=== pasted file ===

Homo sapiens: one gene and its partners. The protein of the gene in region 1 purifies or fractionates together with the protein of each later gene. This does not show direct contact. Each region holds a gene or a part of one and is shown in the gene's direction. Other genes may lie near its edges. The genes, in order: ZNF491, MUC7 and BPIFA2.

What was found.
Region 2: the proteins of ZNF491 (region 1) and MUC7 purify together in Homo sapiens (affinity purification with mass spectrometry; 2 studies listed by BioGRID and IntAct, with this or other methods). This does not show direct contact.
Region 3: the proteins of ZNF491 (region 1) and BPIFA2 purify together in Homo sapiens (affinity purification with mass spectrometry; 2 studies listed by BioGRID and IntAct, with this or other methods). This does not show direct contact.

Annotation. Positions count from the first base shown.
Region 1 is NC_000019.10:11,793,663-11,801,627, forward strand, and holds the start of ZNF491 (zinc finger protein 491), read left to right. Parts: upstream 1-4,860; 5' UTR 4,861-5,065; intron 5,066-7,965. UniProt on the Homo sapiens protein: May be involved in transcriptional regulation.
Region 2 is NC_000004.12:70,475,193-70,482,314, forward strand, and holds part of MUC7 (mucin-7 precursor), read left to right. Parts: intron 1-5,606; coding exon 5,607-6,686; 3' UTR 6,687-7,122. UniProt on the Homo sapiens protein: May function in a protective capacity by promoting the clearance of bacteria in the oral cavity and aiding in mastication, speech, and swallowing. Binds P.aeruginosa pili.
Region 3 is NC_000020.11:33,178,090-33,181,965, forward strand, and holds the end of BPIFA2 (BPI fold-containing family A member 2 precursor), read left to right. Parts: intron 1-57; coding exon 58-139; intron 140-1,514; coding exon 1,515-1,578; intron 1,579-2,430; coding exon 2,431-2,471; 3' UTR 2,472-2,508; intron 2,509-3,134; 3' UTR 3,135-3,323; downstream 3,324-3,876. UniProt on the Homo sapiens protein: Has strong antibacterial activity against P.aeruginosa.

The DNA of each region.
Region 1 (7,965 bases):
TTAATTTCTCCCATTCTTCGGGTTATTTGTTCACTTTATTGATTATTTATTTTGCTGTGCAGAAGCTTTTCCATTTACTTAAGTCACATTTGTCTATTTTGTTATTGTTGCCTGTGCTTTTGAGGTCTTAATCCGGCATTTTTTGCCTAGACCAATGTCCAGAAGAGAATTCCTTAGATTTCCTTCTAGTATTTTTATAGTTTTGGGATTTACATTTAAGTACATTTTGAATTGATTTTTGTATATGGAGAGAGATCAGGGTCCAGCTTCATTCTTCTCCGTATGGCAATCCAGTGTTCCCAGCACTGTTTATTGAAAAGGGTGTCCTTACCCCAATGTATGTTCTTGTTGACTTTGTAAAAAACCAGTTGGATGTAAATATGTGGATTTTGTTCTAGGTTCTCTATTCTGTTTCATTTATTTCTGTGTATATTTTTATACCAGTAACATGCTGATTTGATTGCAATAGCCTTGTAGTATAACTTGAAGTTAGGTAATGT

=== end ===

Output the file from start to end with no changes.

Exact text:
Homo sapiens: one gene and its partners. The protein of the gene in region 1 purifies or fractionates together with the protein of each later gene. This does not show direct contact. Each region holds a gene or a part of one and is shown in the gene's direction. Other genes may lie near its edges. The genes, in order: ZNF491, MUC7 and BPIFA2.

What was found.
Region 2: the proteins of ZNF491 (region 1) and MUC7 purify together in Homo sapiens (affinity purification with mass spectrometry; 2 studies listed by BioGRID and IntAct, with this or other methods). This does not show direct contact.
Region 3: the proteins of ZNF491 (region 1) and BPIFA2 purify together in Homo sapiens (affinity purification with mass spectrometry; 2 studies listed by BioGRID and IntAct, with this or other methods). This does not show direct contact.

Annotation. Positions count from the first base shown.
Region 1 is NC_000019.10:11,793,663-11,801,627, forward strand, and holds the start of ZNF491 (zinc finger protein 491), read left to right. Parts: upstream 1-4,860; 5' UTR 4,861-5,065; intron 5,066-7,965. UniProt on the Homo sapiens protein: May be involved in transcriptional regulation.
Region 2 is NC_000004.12:70,475,193-70,482,314, forward strand, and holds part of MUC7 (mucin-7 precursor), read left to right. Parts: intron 1-5,606; coding exon 5,607-6,686; 3' UTR 6,687-7,122. UniProt on the Homo sapiens protein: May function in a protective capacity by promoting the clearance of bacteria in the oral cavity and aiding in mastication, speech, and swallowing. Binds P.aeruginosa pili.
Region 3 is NC_000020.11:33,178,090-33,181,965, forward strand, and holds the end of BPIFA2 (BPI fold-containing family A member 2 precursor), read left to right. Parts: intron 1-57; coding exon 58-139; intron 140-1,514; coding exon 1,515-1,578; intron 1,579-2,430; coding exon 2,431-2,471; 3' UTR 2,472-2,508; intron 2,509-3,134; 3' UTR 3,135-3,323; downstream 3,324-3,876. UniProt on the Homo sapiens protein: Has strong antibacterial activity against P.aeruginosa.

The DNA of each region.
Region 1 (7,965 bases):
TTAATTTCTCCCATTCTTCGGGTTATTTGTTCACTTTATTGATTATTTATTTTGCTGTGCAGAAGCTTTTCCATTTACTTAAGTCACATTTGTCTATTTTGTTATTGTTGCCTGTGCTTTTGAGGTCTTAATCCGGCATTTTTTGCCTAGACCAATGTCCAGAAGAGAATTCCTTAGATTTCCTTCTAGTATTTTTATAGTTTTGGGATTTACATTTAAGTACATTTTGAATTGATTTTTGTATATGGAGAGAGATCAGGGTCCAGCTTCATTCTTCTCCGTATGGCAATCCAGTGTTCCCAGCACTGTTTATTGAAAAGGGTGTCCTTACCCCAATGTATGTTCTTGTTGACTTTGTAAAAAACCAGTTGGATGTAAATATGTGGATTTTGTTCTAGGTTCTCTATTCTGTTTCATTTATTTCTGTGTATATTTTTATACCAGTAACATGCTGATTTGATTGCAATAGCCTTGTAGTATAACTTGAAGTTAGGTAATGT